Dear Sisters and Brothers –
Just last week, San Francisco County clarified its directives for indoor religious services. Their months-long use of the term “public services” led us to believe that we were prohibited from indoor Sunday Masses, but that private baptisms, weddings and funerals with a maximum of 12 socially-distanced and masked people, including any ministers, were permissible. Consequently, we had been celebrating [and carefully monitoring] these events since the spring. The clarification that came was that the only indoor religious services allowed are those for purposes of live streaming.
Because of the lack of clarity, we had two baptisms and six weddings on our church calendar through the end of September. These are families and couples who had already set aside long-held dreams for such significant milestones, so I called a friend who works in the Mayor’s Office to see if we could “grandparent” [:)] in these events, our having scheduled them in good faith. My friend contacted the city attorney to ask, and the answer came back as "no". So, Don Crean went to work, contacting Pat Steacy to see if he could and would be willing to live stream from the lawn outside the church (he can and he will), and to talk with the couples and families to discuss the options.
I tell you all this because the reaction of some of these couples and families inspire me. The first came from Halle’s mother, who sent photos of her daughter’s baptism. Rosalie wrote, “We had always imagined we would baptize Halle in the sanctuary surrounded by family and friends. But baptizing her outside on a sunny day felt very fitting given the state of the world and the pandemic; it was like God wanted to surround us with his warmth and glory on this special occasion."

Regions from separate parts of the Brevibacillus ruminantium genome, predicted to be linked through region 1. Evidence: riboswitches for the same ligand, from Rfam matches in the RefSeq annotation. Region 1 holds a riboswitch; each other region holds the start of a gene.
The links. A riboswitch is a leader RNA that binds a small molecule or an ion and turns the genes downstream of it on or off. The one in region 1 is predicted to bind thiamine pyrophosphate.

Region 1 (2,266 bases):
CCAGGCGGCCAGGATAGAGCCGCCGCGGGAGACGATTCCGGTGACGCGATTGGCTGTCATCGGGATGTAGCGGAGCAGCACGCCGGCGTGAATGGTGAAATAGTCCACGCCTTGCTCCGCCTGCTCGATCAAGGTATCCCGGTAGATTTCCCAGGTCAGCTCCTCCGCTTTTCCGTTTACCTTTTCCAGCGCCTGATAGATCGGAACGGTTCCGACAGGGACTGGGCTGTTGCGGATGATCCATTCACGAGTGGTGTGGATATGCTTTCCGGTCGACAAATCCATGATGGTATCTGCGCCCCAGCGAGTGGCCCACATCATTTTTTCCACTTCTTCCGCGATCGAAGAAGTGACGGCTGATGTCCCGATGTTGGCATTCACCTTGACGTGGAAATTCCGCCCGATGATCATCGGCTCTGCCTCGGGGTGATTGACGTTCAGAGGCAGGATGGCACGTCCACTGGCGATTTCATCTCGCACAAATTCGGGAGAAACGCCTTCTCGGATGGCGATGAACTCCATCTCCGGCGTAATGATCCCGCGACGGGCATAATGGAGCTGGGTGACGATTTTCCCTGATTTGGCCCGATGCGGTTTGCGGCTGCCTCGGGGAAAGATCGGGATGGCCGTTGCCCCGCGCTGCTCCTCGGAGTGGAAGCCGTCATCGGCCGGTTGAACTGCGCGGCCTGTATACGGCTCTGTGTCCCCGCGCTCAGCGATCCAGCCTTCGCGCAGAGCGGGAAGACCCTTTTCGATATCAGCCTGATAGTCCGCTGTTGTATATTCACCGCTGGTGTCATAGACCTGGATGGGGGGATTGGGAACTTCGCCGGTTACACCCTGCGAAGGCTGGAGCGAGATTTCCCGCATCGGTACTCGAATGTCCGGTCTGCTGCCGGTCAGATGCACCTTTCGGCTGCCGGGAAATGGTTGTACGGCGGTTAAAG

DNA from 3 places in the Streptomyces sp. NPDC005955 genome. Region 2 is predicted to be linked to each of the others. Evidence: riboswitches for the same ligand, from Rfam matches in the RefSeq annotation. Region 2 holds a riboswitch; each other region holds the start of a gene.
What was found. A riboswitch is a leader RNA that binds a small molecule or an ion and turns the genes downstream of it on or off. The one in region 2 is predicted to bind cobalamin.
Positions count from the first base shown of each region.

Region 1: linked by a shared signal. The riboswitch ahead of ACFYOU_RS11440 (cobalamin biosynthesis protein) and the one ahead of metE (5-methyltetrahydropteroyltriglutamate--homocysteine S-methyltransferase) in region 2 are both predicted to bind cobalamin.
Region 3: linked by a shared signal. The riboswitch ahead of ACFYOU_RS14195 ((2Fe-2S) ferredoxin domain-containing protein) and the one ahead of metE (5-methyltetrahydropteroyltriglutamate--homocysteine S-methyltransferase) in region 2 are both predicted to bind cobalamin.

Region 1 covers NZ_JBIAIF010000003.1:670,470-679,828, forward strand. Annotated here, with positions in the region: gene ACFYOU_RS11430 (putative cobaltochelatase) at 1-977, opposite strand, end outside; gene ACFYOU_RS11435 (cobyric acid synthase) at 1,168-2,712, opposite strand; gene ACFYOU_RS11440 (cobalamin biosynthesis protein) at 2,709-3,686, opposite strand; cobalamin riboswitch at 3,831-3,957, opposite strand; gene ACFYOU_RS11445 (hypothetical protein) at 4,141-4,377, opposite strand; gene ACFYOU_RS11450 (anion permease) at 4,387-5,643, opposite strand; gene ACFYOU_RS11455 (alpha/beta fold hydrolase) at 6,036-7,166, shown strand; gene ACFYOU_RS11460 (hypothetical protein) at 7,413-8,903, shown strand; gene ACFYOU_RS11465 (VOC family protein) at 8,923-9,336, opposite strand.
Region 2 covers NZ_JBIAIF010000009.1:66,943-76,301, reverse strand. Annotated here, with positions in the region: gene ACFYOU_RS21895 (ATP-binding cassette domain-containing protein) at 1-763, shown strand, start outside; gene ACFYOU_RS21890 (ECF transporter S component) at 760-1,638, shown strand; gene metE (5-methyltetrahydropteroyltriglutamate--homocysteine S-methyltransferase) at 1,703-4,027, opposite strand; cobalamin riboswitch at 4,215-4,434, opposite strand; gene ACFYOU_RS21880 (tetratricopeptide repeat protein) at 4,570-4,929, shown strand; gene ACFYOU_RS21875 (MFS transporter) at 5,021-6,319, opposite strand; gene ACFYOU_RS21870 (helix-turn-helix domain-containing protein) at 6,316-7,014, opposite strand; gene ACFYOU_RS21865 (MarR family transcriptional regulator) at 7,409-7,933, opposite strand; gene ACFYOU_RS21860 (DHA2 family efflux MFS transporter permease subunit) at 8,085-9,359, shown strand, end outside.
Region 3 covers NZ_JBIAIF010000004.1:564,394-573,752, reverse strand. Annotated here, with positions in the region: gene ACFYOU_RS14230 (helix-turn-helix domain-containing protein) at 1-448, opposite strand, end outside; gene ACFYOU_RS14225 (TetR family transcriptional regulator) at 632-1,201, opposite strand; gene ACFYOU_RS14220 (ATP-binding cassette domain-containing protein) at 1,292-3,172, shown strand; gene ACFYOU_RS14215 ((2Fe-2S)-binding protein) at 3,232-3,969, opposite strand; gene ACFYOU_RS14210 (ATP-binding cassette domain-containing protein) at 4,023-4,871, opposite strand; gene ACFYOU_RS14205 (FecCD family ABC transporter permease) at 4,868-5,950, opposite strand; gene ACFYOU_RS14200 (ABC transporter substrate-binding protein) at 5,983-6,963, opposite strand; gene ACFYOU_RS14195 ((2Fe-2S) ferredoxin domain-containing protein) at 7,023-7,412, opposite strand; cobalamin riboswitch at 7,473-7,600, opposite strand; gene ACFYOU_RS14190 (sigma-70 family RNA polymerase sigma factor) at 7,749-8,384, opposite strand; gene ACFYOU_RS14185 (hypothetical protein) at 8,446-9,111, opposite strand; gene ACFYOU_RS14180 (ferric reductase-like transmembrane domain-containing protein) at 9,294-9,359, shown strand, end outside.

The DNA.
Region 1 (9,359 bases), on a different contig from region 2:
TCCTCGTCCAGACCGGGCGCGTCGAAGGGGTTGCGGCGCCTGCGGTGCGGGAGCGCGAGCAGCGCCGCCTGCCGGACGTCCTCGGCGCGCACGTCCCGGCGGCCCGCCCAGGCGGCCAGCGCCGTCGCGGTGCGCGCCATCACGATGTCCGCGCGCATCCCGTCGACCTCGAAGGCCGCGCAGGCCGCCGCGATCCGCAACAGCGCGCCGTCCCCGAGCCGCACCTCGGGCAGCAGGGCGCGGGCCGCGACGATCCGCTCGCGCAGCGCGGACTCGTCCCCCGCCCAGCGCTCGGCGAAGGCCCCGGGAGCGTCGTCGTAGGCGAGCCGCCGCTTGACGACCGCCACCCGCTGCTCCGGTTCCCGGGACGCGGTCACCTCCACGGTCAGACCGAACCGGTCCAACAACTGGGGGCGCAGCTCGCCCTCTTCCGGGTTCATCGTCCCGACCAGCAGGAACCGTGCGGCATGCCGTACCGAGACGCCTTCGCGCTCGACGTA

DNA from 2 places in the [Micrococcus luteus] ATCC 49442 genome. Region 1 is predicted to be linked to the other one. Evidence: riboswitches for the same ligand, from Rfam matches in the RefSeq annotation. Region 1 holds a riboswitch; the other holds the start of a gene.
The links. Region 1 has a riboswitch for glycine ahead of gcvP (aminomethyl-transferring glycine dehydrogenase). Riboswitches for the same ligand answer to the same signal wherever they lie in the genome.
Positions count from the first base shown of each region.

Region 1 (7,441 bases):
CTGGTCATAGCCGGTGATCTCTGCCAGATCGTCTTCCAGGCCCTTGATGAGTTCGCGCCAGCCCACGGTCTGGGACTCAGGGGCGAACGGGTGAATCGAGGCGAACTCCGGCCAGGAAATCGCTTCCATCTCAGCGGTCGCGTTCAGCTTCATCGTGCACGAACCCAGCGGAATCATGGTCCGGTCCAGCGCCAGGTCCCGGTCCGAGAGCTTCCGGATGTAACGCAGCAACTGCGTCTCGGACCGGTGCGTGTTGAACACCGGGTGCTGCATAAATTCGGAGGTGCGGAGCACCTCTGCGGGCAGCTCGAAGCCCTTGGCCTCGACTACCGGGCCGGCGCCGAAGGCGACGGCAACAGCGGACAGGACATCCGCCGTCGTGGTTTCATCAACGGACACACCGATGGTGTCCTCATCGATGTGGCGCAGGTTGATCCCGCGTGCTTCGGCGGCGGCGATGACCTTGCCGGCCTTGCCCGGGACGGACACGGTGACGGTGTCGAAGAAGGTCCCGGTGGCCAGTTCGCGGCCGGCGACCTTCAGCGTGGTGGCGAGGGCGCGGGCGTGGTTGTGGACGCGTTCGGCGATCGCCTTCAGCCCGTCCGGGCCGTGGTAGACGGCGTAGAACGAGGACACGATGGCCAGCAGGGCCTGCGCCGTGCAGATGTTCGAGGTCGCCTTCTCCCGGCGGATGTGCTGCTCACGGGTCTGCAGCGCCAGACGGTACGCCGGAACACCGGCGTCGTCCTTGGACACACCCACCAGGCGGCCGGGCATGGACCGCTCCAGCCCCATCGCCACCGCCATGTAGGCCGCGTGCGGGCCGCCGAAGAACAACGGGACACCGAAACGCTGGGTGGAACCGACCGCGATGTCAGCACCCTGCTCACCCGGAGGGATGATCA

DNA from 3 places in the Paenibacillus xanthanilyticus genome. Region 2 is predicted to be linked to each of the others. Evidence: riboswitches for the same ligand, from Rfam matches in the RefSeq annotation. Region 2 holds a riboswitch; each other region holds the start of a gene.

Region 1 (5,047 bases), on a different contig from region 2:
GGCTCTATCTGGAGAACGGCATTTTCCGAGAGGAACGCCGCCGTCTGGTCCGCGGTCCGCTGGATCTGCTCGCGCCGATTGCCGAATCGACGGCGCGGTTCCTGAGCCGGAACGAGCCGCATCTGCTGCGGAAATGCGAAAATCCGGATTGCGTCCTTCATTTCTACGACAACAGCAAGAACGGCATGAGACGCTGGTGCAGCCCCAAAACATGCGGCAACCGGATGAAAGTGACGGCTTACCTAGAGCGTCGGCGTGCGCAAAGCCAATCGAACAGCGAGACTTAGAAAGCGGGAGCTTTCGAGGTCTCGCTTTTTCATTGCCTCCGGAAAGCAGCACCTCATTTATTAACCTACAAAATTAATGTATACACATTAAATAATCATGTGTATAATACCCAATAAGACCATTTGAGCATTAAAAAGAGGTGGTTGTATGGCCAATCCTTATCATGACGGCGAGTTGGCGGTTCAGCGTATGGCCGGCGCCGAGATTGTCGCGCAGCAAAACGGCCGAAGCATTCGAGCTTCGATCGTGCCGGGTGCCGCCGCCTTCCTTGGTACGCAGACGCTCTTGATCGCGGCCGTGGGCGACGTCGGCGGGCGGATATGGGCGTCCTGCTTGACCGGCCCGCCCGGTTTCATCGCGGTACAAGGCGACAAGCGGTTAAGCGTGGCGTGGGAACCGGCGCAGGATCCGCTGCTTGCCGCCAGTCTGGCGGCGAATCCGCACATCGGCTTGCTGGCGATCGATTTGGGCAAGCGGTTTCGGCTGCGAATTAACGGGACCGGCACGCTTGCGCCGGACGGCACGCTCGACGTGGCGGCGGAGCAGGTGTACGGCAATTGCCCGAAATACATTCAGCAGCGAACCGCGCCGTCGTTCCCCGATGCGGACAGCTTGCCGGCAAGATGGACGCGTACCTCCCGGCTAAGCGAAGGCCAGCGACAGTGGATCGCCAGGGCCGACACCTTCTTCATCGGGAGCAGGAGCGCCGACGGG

Jenny and Brian’s wedding is scheduled for next weekend. Denied the presence of even their parents because of health concerns, they were nonetheless excited to be married in the church where he has been a member for nearly a decade and in which she was baptized just over a year ago. When I checked in with them earlier this week to see how they were doing with the new plans for their wedding on the lawn, they admitted to a bit of sadness, but their focus was spot on. Brian captured their shared assessment of the circumstance when he said, "Jenny and God will be there. That's all that matters."
I think that Saint Ignatius Loyola would say that Rosalie and Dustin, and Jenny and Brian are “finding God in all things.” They offer me and us small-but-significant examples of how God’s abundant grace is coming through the cracks in our lives that have appeared as a result of the pandemic and sheltering in place. I certainly do not intend to minimize or spiritualize the significant challenges that many of you are facing during and as a result of the pandemic. I simply offer them to remind us that God “labors” for our good, in things large and small, always. Let us hold fast to that truth, that it may give us hope.
Please keep these and all the couples and families with whom we continue to work in your prayers. I know that it will be a great consolation for them to know that while their families and friends cannot be with them to celebrate this Sacrament, their parish family is holding them up to God in our prayers. And, as always,
oremus pro invicem,